Americans like the idea of government and industry sweeteners to hasten the shift to all-electric or gas-electric hybrid vehicles.
But respondents to a recent Pew Research Center poll found Americans were more divided when asked if they would personally consider buying an electric vehicle the next time they buy a new car, SUV or SUV. van.
Massive adoption of EVs and more model offerings from Tesla TSLA rival automakers,
are seen as a key part of the country’s efforts to halve its greenhouse gas emissions by 2030 and achieve net zero emissions by 2050.
Still, Pew found that a majority of respondents oppose the complete elimination of gas-powered vehicles in the coming years. The poll was taken this spring, before the Senate late last month surprised voters with an apparent compromise on a near-dead spending bill that would revive tax credits for electric vehicles and more.
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Details are still up in the air this week, but lawmakers reportedly agreed to a conditional tax credit of $4,000 for the purchase of used electric vehicles and $7,500 for new ones.
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Overall, two-thirds of Americans support incentives to increase the use of electric and hybrid vehicles, according to the Pew survey. Democrats and independents who lean toward the Democratic Party are much more likely than Republicans and GOP supporters to say they support incentives to increase electric vehicle use (84% to 46%).
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About four in ten Americans (42%) say they would be very or somewhat likely to seriously consider buying an electric vehicle the next time they look for a new car or truck. A slightly larger share (45%) say they would not be too or not at all likely to, while 13% say they don’t plan to buy a vehicle in the future.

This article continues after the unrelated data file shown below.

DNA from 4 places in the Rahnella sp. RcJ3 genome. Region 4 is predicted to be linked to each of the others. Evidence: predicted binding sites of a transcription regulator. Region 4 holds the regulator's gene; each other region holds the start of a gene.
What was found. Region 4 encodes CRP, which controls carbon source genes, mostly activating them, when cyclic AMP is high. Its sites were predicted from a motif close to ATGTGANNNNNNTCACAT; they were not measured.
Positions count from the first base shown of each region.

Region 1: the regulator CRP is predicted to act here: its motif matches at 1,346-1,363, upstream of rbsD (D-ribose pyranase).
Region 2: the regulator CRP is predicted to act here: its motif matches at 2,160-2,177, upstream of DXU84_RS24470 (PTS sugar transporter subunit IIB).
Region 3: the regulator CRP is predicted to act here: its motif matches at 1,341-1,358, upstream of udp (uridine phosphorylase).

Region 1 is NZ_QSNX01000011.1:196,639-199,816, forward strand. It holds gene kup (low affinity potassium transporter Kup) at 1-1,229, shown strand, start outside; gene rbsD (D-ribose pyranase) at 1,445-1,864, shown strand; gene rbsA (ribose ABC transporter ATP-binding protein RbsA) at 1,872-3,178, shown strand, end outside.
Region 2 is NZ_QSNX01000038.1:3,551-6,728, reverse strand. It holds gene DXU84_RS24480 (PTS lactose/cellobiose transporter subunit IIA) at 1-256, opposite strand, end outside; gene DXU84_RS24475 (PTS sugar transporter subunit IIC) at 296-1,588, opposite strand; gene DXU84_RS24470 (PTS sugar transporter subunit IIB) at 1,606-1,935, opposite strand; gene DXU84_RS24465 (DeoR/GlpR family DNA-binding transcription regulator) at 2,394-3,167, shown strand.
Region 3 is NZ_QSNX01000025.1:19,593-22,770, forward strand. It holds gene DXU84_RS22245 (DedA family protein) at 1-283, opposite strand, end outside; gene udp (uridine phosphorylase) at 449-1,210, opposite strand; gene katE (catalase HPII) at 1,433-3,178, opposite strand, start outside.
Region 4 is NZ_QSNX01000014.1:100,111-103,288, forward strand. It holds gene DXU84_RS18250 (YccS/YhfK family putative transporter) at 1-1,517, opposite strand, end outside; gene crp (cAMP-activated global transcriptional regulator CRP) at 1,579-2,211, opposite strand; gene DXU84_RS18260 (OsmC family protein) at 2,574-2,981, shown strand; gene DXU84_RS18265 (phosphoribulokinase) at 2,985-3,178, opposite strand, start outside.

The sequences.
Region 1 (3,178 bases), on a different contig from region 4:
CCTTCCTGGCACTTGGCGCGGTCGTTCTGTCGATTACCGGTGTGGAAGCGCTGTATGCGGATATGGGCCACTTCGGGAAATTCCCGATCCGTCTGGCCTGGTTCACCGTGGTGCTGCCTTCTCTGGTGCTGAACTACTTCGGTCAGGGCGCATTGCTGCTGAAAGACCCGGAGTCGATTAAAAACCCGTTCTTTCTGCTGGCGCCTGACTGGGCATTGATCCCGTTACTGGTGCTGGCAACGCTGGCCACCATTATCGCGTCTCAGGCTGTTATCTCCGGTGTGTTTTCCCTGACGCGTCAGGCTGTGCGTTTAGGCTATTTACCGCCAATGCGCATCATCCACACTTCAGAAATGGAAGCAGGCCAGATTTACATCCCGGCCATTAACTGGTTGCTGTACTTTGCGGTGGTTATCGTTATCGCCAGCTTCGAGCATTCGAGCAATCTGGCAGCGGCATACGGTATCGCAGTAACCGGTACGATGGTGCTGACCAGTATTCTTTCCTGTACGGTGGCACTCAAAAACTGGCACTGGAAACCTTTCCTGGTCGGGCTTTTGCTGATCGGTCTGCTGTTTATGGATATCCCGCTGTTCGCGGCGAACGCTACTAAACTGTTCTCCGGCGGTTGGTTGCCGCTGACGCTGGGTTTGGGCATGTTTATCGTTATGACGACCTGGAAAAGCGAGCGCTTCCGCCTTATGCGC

The share of Americans who are very or somewhat likely to buy an electric car or truck is about the same as in April 2021. Since then, the price of gasoline has increased significantly, from an average of $2.95 per gallon in April 2021 to $4.55 in May 2022, the time of the survey. Vehicle prices also rose amid broader inflationary pressures. Overall, Americans view electric vehicles as more expensive than gasoline-powered vehicles, according to a 2021 Pew survey.
Certainly, the purchase of an electric vehicle is not only about tax breaks and displayed prices. Potential electric vehicle buyers are weighing potential inventors against limited supplies and vital shortages of semiconductor chips. Cars, trucks and SUVs, especially electric vehicles, are now much less mechanical and more digital.
According to a recent Center survey, those most likely to consider buying an electric vehicle in the future are young adults, city dwellers, Democrats and those who already own a hybrid or all-electric vehicle.
A majority of 55% of adults aged 18-29 say they are very or somewhat likely to consider an electric vehicle the next time they buy a vehicle.
And it may take greater incentives to make electric vehicles affordable for this group more eager to adopt.
The reworked Senate agreement also includes a cap on the suggested retail price of eligible vehicles of $55,000 for new cars and $80,000 for pickup trucks and SUVs. The credits would be capped at an income level of $150,000 for a single filer and $300,000 for joint filers for new vehicles, and $75,000 and $150,000 for used cars.
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The proposed legislation removes previous requirements that required qualified vehicles to be equipped only with plug-in electric motors. The new version leaves out a cap of 200,000 vehicles per manufacturer that automakers have fought against. It means Tesla TSLA,
which had all reached the ceiling, can again attract buyers with this tax relief.
Among Americans polled by Pew who said they were at least somewhat likely to consider buying an electric vehicle, a large majority said environmental protection (73%) and fuel savings (71%) are the main reasons. They are much less likely to say that following the latest vehicle trends is a main reason they would be likely to buy an electric vehicle (10%).
And while expensive vehicles are the type of purchase that could get things moving to slow climate change, it’s not just that segment of the economy that’s seeing traction.
The Pew survey also found that the majority of Americans overall support several other policies aimed at addressing climate change, including requiring power companies to use more energy from renewable sources. ICLN,